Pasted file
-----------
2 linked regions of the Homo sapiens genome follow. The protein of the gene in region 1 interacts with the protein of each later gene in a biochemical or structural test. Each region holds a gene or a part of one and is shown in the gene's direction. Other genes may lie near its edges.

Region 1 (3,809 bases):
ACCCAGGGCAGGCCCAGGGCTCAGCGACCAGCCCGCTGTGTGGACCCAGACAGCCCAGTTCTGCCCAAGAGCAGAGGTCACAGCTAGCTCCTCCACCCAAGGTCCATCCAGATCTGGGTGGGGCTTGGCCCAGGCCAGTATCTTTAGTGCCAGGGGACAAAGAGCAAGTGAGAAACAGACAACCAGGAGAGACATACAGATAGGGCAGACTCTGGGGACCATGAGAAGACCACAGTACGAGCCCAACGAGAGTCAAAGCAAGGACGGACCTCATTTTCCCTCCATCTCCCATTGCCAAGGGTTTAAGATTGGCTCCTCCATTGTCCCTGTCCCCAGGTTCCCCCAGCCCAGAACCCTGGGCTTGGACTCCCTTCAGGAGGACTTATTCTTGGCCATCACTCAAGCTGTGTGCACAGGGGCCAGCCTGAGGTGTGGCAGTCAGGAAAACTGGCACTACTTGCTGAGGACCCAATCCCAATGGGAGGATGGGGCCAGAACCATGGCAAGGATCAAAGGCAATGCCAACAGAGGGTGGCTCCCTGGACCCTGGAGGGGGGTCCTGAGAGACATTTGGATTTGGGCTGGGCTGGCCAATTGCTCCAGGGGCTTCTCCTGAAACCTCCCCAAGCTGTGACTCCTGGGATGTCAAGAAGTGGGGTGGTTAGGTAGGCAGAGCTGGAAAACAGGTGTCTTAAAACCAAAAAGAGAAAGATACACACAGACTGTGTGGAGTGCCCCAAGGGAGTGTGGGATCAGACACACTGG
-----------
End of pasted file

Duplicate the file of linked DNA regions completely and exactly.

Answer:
2 linked regions of the Homo sapiens genome follow. The protein of the gene in region 1 interacts with the protein of each later gene in a biochemical or structural test. Each region holds a gene or a part of one and is shown in the gene's direction. Other genes may lie near its edges.

Region 1 (3,809 bases):
ACCCAGGGCAGGCCCAGGGCTCAGCGACCAGCCCGCTGTGTGGACCCAGACAGCCCAGTTCTGCCCAAGAGCAGAGGTCACAGCTAGCTCCTCCACCCAAGGTCCATCCAGATCTGGGTGGGGCTTGGCCCAGGCCAGTATCTTTAGTGCCAGGGGACAAAGAGCAAGTGAGAAACAGACAACCAGGAGAGACATACAGATAGGGCAGACTCTGGGGACCATGAGAAGACCACAGTACGAGCCCAACGAGAGTCAAAGCAAGGACGGACCTCATTTTCCCTCCATCTCCCATTGCCAAGGGTTTAAGATTGGCTCCTCCATTGTCCCTGTCCCCAGGTTCCCCCAGCCCAGAACCCTGGGCTTGGACTCCCTTCAGGAGGACTTATTCTTGGCCATCACTCAAGCTGTGTGCACAGGGGCCAGCCTGAGGTGTGGCAGTCAGGAAAACTGGCACTACTTGCTGAGGACCCAATCCCAATGGGAGGATGGGGCCAGAACCATGGCAAGGATCAAAGGCAATGCCAACAGAGGGTGGCTCCCTGGACCCTGGAGGGGGGTCCTGAGAGACATTTGGATTTGGGCTGGGCTGGCCAATTGCTCCAGGGGCTTCTCCTGAAACCTCCCCAAGCTGTGACTCCTGGGATGTCAAGAAGTGGGGTGGTTAGGTAGGCAGAGCTGGAAAACAGGTGTCTTAAAACCAAAAAGAGAAAGATACACACAGACTGTGTGGAGTGCCCCAAGGGAGTGTGGGATCAGACACACTGG